Today I’m in London for the Digital University Network Seminar at the Society for Research into Higher Education. Lesley Gourlay began proceedings by noting that openness is an area which needs to be looked at in the context of the ‘digital university’ series. Here are my notes on the presentations by the other two speakers.
Openness and praxis: Exploring the use of open educational practices for teaching in higher education
Catherine Cronin (National University of Ireland, Galway)
Catherine’s talk was focused on how actors in higher education make sense of OEP. She emphasized that “education is inherently an ethical and political act” (Michael Apple). As educators we face fundamental questions about the role of higher education in the future, and the kind of skills and literacies we are trying to develop. She believes we need more criticality, more theoretical work and more focus on privilege.
In her PhD work the focus is on the ethos of transparency and sharing. Some of the learning spaces in higher education are experiencing changing boundaries, becoming more networked and less bound by physical space. In ‘open’ spaces different voices and interactions are emphasized. Much has been published on openness. There are many different interpretations, but there are few empirical studies, or studies that adopt a critical approach. How do people make choices around the benefits and risks? It was noted that openness cannot it itself be considered an educational virtue.
OEP are perhaps even harder to define than OER. Some approaches include open pedagogy, critical (digital) pedagogy, digital scholarship and networked participatory scholarship. Further complexity is added by the different levels of application (from individual to institutional, for instance). Catherine’s research looks at shared values, the use of OEP in teaching and way that decision-making about OEP adoption takes place. A constructivist grounded theory approach is taken (Strauss & Corbin, 1990) with analysis that acknowledges the subjective and interpretivist understandings of individuals (Charmaz, 2014).
So far it has been found that it is hard to determine who qualifies as an “open practitioner” because there is a wide spectrum of practices and pedagogical choices. A minority of participants use OEP for teaching (e.g. social networking, open VLE, use & reuse of OER, . Most perceive potential risks with OEP. Findings include:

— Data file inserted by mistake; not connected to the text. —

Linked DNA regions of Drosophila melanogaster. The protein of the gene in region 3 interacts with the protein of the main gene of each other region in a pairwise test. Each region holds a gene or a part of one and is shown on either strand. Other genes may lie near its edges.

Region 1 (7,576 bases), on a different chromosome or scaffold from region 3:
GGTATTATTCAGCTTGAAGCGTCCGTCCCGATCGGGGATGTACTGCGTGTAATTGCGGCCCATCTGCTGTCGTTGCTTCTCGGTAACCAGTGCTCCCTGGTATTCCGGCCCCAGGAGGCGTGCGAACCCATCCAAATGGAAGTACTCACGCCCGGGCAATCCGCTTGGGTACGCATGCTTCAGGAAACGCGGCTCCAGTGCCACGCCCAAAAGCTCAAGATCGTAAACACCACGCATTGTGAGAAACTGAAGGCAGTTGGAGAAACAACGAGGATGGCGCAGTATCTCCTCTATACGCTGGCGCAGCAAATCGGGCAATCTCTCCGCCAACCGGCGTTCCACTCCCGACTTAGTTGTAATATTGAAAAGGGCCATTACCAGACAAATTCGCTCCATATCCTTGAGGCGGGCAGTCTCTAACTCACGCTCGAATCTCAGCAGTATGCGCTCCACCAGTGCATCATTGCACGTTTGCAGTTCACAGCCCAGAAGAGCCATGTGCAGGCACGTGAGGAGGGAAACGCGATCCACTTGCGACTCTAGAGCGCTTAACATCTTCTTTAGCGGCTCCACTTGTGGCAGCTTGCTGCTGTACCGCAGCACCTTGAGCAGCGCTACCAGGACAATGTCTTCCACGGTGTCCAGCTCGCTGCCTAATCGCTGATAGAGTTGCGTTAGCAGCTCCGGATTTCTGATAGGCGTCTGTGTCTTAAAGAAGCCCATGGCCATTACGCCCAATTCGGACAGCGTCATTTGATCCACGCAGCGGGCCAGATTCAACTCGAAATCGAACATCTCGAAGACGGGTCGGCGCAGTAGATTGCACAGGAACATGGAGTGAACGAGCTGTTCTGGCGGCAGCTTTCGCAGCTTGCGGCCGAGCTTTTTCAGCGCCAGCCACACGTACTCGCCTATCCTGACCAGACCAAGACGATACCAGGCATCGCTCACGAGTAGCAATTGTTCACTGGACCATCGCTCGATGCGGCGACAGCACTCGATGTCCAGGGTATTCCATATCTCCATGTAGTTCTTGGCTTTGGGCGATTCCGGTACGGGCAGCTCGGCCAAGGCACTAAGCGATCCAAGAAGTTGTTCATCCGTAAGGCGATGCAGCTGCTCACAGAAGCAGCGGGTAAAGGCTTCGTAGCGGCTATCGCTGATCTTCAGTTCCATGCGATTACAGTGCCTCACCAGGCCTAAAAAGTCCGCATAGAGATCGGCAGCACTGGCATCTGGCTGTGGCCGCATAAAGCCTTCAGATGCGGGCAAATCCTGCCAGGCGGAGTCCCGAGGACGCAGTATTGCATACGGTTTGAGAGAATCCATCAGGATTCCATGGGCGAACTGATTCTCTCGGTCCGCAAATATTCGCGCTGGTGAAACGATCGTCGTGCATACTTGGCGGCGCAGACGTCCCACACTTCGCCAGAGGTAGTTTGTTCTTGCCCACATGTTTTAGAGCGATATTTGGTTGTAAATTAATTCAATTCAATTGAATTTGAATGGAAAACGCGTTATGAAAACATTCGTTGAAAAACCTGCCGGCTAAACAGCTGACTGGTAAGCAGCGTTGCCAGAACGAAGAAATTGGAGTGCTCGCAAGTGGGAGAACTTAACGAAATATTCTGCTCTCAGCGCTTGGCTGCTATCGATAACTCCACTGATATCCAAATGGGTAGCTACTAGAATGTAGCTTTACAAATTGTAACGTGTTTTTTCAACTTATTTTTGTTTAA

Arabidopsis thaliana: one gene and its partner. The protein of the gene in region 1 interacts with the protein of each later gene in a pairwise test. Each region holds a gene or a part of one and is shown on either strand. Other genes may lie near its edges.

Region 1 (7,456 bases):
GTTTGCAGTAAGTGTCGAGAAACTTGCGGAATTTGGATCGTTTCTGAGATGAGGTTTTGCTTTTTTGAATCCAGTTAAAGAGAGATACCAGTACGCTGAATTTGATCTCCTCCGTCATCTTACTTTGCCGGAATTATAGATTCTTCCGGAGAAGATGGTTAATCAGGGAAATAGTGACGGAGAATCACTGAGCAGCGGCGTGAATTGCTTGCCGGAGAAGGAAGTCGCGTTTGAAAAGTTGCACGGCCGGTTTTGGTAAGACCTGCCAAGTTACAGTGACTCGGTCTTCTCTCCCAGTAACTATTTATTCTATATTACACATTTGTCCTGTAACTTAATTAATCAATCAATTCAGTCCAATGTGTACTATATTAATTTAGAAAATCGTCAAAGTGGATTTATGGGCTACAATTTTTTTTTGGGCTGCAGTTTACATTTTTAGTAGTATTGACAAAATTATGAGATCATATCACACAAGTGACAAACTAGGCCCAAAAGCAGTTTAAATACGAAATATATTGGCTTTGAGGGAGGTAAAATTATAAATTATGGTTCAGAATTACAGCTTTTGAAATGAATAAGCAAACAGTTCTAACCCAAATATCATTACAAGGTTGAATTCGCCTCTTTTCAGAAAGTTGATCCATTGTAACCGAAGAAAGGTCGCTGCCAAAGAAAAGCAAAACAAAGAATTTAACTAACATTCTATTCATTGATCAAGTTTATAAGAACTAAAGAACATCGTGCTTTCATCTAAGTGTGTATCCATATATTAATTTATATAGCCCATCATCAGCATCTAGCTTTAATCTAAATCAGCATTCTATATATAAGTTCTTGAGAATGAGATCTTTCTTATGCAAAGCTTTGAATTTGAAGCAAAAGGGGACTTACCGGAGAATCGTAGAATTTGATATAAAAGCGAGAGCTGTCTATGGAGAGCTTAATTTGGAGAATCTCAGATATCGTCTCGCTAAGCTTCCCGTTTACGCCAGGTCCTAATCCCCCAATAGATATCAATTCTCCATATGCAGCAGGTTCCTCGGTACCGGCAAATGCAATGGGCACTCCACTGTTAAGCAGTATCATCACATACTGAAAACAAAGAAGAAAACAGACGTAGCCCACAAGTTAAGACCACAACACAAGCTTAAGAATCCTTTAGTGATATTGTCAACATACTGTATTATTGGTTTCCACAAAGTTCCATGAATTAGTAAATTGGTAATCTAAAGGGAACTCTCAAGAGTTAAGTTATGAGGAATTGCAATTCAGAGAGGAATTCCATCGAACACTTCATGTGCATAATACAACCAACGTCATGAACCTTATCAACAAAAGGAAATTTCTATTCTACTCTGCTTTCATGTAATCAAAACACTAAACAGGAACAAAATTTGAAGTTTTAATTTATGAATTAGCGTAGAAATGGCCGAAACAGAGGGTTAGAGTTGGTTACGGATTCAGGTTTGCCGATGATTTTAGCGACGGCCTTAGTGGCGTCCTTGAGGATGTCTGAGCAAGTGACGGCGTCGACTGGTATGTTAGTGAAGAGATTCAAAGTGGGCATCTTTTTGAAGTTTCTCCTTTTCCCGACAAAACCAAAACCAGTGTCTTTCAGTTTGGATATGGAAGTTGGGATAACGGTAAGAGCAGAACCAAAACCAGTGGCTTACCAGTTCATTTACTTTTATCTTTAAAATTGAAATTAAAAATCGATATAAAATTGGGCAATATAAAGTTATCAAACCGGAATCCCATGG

- 2 levels of OEP use identified:
- “Being open”
- “Teaching openly”
- 4 dimensions shared by educators
- Balancing privacy and openness
- Developing digital literacies
- Valuing social learning
- Challenging traditional teaching
Catherine suggests that these are intimately connected. For instance, it is impossible to effectively manage online privacy without developing digital literacies. Valuing social learning involves implicitly challenging traditional learning approaches.
Some educators talk about openness as a kind of ethos or way of being. Others see it as a distraction, or as a pragmatic approach. These differences can be observed as the nano, micro, meso and macro levels. Most guidance is offered at the macro level, but the day-to-day decisions are smaller and less well supported. Other issues that were highlighted were the anxiety and stress experiences by individuals who feel that by being open they are inviting observation and possibly controversy; and the sense that institutions are not providing adequate support.
Some general conclusions:
- OEP use is complex, personal, contextual and continuously negotiated
- More evidence is needed on the actual experiences and concerns of staff and students
- Open education strategies need to reflect the real benefits and risks
- HEIs should provide support for developing digital identities, navigating tensions between privacy and openness, and spaces to reflect on changing roles in a more participatory culture.
Exploring higher education professionals’ use of Twitter for learning: issues of participation
Muireann O’Keeffe (Dublin City University)
Muireann’s research focused on use of Twitter by 7 HE professionals. Martin Hawksey’s TAGS explorer was used to collect data. Semi-structured interviews followed – these underwent thematic analysis. Some important theoretical influences:
- Eraut (2004) identifies three factors for informal learning: feedback; challenge; confidence/commitment.
- White & Le Cornu (2010) on ‘spaces’ rather than communities of practice and the distinction between ‘visitors’ and ‘residents’ (http://firstmonday.org/article/view/3171/3049)
‘Visitors’ tended to be information gatherers, with little social presence. They tend not to ask questions of others.
- Barriers for this group include time, cautiousness, vulnerability, capacity to participate, confidence
- A tendency to lack confidence in their own knowledge
- Tendency to think of themselves as an observer rather than participant
- A belief that the platform was designed for someone else – not them
- Feel marginalized and excluded
‘Residents’ positively experience questioning, challenge, and other forms of academic debate on Twitter. They engage in non-educational commentary.
- Unlike the ‘visitors’, this group tended to speak in terms of enablers
- They are confident with Twitter etiquette: playfulness, tone, etc.
- They were more likely to have a professional confidence, and a capacity to participate